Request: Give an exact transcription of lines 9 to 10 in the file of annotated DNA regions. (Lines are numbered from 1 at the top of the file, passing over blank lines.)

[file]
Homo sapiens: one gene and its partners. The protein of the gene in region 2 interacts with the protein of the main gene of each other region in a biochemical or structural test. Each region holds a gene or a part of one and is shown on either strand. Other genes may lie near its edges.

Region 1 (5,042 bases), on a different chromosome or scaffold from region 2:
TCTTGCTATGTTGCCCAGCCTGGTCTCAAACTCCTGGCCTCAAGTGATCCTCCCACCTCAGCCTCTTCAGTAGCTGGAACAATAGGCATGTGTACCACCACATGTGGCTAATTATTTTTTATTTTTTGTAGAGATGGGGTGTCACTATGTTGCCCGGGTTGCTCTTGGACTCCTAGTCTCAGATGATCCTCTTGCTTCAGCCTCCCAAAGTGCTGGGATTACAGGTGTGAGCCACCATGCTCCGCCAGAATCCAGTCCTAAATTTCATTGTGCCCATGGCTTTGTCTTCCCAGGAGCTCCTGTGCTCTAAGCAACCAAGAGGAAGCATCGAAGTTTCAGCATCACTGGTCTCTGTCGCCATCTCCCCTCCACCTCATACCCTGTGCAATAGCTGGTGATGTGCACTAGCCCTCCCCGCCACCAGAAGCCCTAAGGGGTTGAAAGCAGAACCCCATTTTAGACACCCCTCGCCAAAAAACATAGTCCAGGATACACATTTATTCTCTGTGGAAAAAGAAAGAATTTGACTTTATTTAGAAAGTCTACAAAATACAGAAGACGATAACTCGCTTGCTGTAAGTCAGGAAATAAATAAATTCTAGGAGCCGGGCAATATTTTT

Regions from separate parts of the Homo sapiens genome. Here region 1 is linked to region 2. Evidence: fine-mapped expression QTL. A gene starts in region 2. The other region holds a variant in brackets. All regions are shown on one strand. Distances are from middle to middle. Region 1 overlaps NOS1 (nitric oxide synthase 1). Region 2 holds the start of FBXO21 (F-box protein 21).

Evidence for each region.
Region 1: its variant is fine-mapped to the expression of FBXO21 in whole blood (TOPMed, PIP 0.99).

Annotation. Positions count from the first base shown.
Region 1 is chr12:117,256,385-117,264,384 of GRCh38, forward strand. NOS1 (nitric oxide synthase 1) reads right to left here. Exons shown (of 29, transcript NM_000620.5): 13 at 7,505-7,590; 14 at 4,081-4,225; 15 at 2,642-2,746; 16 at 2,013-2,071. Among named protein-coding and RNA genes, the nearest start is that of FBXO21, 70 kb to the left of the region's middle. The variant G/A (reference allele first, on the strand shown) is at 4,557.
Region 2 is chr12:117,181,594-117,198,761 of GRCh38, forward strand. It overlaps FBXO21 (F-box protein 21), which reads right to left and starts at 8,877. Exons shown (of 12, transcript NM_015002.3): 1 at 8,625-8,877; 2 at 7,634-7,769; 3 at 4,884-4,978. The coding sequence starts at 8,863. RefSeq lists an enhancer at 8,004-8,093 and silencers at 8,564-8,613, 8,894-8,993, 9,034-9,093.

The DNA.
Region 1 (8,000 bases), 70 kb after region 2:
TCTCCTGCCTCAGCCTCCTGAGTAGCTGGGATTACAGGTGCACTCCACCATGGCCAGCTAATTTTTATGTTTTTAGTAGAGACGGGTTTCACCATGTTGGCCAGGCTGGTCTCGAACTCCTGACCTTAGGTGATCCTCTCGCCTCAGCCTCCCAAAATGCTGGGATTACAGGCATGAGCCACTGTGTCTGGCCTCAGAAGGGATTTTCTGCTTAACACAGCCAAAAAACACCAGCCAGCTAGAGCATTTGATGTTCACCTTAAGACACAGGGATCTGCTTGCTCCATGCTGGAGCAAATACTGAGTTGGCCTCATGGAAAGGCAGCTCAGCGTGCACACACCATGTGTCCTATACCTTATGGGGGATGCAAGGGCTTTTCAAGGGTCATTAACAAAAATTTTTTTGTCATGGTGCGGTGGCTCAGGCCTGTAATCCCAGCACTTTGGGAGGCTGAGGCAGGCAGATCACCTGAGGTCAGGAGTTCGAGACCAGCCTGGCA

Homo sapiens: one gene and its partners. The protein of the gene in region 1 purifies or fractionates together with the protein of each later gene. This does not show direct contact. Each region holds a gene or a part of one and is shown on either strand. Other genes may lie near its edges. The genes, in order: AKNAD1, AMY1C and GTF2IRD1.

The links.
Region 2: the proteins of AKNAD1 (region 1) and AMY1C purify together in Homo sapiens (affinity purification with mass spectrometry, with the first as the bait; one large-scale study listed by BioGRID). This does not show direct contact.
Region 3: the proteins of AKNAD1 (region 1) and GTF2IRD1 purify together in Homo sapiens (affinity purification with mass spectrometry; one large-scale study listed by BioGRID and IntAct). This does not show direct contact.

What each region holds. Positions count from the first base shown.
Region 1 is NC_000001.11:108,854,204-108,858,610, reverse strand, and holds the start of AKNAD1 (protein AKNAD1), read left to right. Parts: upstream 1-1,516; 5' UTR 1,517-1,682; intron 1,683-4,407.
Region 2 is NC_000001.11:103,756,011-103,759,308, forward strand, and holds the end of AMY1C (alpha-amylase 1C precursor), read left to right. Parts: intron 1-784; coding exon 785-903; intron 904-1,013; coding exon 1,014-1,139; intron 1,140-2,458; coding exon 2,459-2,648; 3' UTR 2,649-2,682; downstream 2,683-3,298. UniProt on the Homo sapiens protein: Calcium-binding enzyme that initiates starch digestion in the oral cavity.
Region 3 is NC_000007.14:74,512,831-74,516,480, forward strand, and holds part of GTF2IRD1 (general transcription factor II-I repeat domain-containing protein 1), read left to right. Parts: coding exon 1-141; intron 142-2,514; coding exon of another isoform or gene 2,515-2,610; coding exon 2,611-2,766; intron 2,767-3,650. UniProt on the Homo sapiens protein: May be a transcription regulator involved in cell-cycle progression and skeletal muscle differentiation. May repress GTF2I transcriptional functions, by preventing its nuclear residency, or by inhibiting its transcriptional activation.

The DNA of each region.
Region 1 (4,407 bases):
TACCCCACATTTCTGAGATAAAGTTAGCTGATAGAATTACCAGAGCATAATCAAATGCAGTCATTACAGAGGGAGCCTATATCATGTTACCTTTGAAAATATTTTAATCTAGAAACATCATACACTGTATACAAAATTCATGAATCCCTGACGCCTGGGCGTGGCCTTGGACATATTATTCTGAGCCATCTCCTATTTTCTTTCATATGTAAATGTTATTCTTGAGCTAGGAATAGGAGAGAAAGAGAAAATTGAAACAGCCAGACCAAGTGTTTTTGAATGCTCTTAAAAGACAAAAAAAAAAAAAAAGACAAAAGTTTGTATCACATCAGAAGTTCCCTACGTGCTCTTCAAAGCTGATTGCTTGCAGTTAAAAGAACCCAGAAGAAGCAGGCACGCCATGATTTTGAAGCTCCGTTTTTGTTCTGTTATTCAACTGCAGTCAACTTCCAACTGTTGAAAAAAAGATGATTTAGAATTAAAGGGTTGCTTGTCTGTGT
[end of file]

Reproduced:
Region 2 is chr12:117,181,594-117,198,761 of GRCh38, forward strand. It overlaps FBXO21 (F-box protein 21), which reads right to left and starts at 8,877. Exons shown (of 12, transcript NM_015002.3): 1 at 8,625-8,877; 2 at 7,634-7,769; 3 at 4,884-4,978. The coding sequence starts at 8,863. RefSeq lists an enhancer at 8,004-8,093 and silencers at 8,564-8,613, 8,894-8,993, 9,034-9,093.

The DNA.